Have you ever heard of distemper?
Have you ever heard of distemper? It is a canine disease viral and highly contagious that can lead to death or leave serious sequels in the dogs that cure it. However, we were able to prevent distemper and thus prevent our dogs from suffering and transmitting it to other animals. But before we talk about prevention, symptoms, treatment and cure, let’s understand exactly what distemper is.
What is distemper?
Canine distemper is an infectious disease that affects dogs caused by a virus of the Paramyxovirus family, of the genus Morbilivirus. It is highly contagious and usually affects dogs that have not yet completed the vaccination schedule (puppies) or that do not usually receive the annual reinforcement of the multiple vaccine (V8, V10 or V11).
The virus replicates in the animal’s blood cells and central nervous system. In the early stages of the disease, a very common symptom is diarrhea, since the digestive system is usually the first to be affected. In a slightly more advanced stage of the disease, the respiratory system is affected, with normally yellowish and dense secretions appearing through the nose and eye region.
In the later stage of the disease, the central nervous system is affected, which is when the animal begins to have disoriented gait and muscle tremors that can progress to seizures.
Check out all possible symptoms of distemper:
- Loss of appetite
- Eye secretions (remela in large quantity)
- Nasal secretions (pus)
- Nervous tics
Lack of coordination
In the blood test, a decrease in the animal’s immunity is observed due to the replication of the virus in the lymphatic system. An infected dog eliminates the virus through urine, feces and secretions (nasal and ocular) up to 90 days after exposure to the virus. It is therefore important to avoid contact with other dogs during the period when you are sick.
How is distemper transmitted?
The dog can get distemper, that is, be infected by the virus, in several ways. Among them, by contact with secretions, urine and feces infected by sick animals. In addition, the house, blankets and food of infected animals are also sources of infection. Puppies and the elderly are more susceptible to infectious diseases because their immune systems are a little less active.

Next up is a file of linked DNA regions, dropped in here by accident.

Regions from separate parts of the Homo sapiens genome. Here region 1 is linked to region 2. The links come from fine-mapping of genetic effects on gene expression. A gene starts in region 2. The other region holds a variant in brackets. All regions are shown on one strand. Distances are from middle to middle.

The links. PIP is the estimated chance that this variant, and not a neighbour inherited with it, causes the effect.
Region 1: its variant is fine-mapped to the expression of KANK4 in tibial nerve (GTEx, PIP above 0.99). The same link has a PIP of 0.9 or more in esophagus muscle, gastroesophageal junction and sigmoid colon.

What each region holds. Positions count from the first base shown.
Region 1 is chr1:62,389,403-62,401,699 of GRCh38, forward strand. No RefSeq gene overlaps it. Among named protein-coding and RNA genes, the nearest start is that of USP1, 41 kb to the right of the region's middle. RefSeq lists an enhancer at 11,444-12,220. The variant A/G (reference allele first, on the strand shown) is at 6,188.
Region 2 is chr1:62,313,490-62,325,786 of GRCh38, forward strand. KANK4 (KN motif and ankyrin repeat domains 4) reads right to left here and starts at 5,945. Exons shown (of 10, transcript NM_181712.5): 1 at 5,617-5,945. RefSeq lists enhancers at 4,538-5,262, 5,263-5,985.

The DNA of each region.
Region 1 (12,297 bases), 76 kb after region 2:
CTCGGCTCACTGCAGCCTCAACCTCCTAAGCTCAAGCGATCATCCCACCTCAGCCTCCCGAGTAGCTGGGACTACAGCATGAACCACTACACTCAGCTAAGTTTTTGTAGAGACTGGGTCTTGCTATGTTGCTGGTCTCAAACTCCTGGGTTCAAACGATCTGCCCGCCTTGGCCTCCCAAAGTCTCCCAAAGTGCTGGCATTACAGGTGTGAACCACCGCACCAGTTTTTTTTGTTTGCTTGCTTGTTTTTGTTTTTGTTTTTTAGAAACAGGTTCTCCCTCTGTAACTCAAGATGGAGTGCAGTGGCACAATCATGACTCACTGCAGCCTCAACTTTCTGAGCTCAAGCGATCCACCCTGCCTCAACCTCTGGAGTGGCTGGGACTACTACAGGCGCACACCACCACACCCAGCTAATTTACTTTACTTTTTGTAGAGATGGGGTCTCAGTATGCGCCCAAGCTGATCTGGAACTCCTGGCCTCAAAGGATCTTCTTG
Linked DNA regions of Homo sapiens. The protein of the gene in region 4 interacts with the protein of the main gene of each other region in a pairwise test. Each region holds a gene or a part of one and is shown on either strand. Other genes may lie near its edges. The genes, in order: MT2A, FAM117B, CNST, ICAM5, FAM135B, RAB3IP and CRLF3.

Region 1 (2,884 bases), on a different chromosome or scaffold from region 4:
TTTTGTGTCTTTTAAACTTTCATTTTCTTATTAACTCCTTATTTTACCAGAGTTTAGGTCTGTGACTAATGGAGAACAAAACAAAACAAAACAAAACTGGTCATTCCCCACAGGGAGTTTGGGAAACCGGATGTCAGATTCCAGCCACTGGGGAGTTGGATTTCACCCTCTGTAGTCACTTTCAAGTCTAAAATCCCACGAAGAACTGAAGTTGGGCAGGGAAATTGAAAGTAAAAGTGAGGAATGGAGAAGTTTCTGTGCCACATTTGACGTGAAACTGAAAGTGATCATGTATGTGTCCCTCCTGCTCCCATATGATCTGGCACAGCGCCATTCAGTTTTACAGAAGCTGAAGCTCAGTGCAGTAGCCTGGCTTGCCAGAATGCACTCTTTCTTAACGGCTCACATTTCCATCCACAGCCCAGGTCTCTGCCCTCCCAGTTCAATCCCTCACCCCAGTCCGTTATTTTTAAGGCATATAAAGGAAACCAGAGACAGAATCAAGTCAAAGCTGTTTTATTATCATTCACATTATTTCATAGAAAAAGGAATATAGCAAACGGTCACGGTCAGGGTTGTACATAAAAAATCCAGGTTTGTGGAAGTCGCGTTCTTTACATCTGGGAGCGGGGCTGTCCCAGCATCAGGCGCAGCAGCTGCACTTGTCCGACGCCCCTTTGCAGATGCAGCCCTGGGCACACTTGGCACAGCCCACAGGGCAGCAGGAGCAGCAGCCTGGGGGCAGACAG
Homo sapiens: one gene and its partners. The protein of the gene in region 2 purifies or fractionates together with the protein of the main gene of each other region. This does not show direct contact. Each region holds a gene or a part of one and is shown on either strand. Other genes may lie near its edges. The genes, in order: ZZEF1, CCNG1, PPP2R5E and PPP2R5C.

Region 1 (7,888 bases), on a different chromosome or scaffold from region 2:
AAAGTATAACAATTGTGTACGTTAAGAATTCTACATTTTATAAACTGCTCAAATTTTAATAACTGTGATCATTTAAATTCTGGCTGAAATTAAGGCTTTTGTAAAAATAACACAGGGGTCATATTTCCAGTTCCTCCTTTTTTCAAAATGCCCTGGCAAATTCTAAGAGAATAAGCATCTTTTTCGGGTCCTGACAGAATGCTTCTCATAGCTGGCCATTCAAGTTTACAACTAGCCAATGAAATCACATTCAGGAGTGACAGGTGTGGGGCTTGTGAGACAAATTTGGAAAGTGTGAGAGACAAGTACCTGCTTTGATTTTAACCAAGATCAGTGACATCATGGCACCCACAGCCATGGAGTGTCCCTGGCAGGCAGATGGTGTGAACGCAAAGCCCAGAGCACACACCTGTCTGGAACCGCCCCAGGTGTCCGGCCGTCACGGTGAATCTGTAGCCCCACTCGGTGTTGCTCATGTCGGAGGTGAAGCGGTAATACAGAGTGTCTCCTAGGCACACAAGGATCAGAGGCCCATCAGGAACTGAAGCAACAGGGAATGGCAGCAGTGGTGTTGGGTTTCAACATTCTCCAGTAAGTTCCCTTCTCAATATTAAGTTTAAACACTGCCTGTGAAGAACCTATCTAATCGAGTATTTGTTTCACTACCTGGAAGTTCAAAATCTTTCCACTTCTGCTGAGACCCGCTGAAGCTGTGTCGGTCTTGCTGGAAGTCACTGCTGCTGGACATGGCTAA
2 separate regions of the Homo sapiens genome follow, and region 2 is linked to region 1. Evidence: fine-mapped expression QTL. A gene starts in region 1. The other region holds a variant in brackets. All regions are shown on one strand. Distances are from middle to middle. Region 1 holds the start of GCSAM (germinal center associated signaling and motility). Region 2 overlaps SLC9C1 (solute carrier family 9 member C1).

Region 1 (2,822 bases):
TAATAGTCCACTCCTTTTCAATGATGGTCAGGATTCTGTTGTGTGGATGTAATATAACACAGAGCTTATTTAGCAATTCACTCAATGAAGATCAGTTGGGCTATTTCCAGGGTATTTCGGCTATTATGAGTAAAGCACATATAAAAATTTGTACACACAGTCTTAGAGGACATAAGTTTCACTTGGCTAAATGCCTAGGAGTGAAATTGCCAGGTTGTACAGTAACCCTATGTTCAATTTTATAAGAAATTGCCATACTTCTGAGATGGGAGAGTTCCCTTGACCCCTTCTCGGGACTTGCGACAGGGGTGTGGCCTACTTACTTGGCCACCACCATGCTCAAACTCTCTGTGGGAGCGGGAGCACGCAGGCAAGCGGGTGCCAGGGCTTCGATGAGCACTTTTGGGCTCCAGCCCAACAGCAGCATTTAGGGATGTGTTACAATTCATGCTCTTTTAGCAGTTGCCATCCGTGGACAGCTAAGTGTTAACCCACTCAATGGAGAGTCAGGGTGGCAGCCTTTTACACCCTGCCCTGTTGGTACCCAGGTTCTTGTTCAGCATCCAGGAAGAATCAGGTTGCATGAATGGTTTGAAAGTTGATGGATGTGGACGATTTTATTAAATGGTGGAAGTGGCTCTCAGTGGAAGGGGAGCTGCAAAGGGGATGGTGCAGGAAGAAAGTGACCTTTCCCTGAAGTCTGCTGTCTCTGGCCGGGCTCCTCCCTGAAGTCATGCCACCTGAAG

Remember that the contact does not necessarily need to be direct / close. The infection can happen, for example, when we walk with our pet in places where sick animals passed that eliminated the virus in the street, in parks or other public places.
Veterinary practices also require attention. If your pet does not have the complete vaccination chart, do not allow him to have contact with other dogs, with the floor or cages that have not been cleaned.
What is the treatment for distemper?
There are no effective antiviral drugs to fight the disease. However, treatment consists of treating the symptoms caused in the different systems affected:
Antibiotic and anti-pyretic for secondary infections in the digestive and respiratory system, in addition to combining expectorants, bronchial dilators and antiemetics.
Serum (fluid therapy), to correct dehydration caused by diarrhea.
Anticonvulsant for convulsive crises due to the involvement of the nervous system.
Nutritional supplements and alternative therapies, such as acupuncture, to improve the animal’s immune response to fight the virus are also used.
Sequelae of distemper:
The animal that had the disease evolved to the stage of involvement of the nervous system may have muscle tremors, disordered walking and / or convulsive crises throughout its life, even if it no longer carries the virus.
In this case, the sequelated animal will have to be assisted by physiotherapy and acupuncture sessions to improve the condition, in addition to using anticonvulsants in some cases.
How to prevent distemper?
Just perform your dog’s annual vaccination. The distemper vaccine is included in the package offered by the V8, V10 and V11 vaccines. In the case of puppies, they should receive three to four doses of the vaccine after 45 days of life, with an interval of 21 to 30 days between applications. Only after the last dose will your immune system be able to fight the virus if there is contact with it, being allowed to walk on a leash.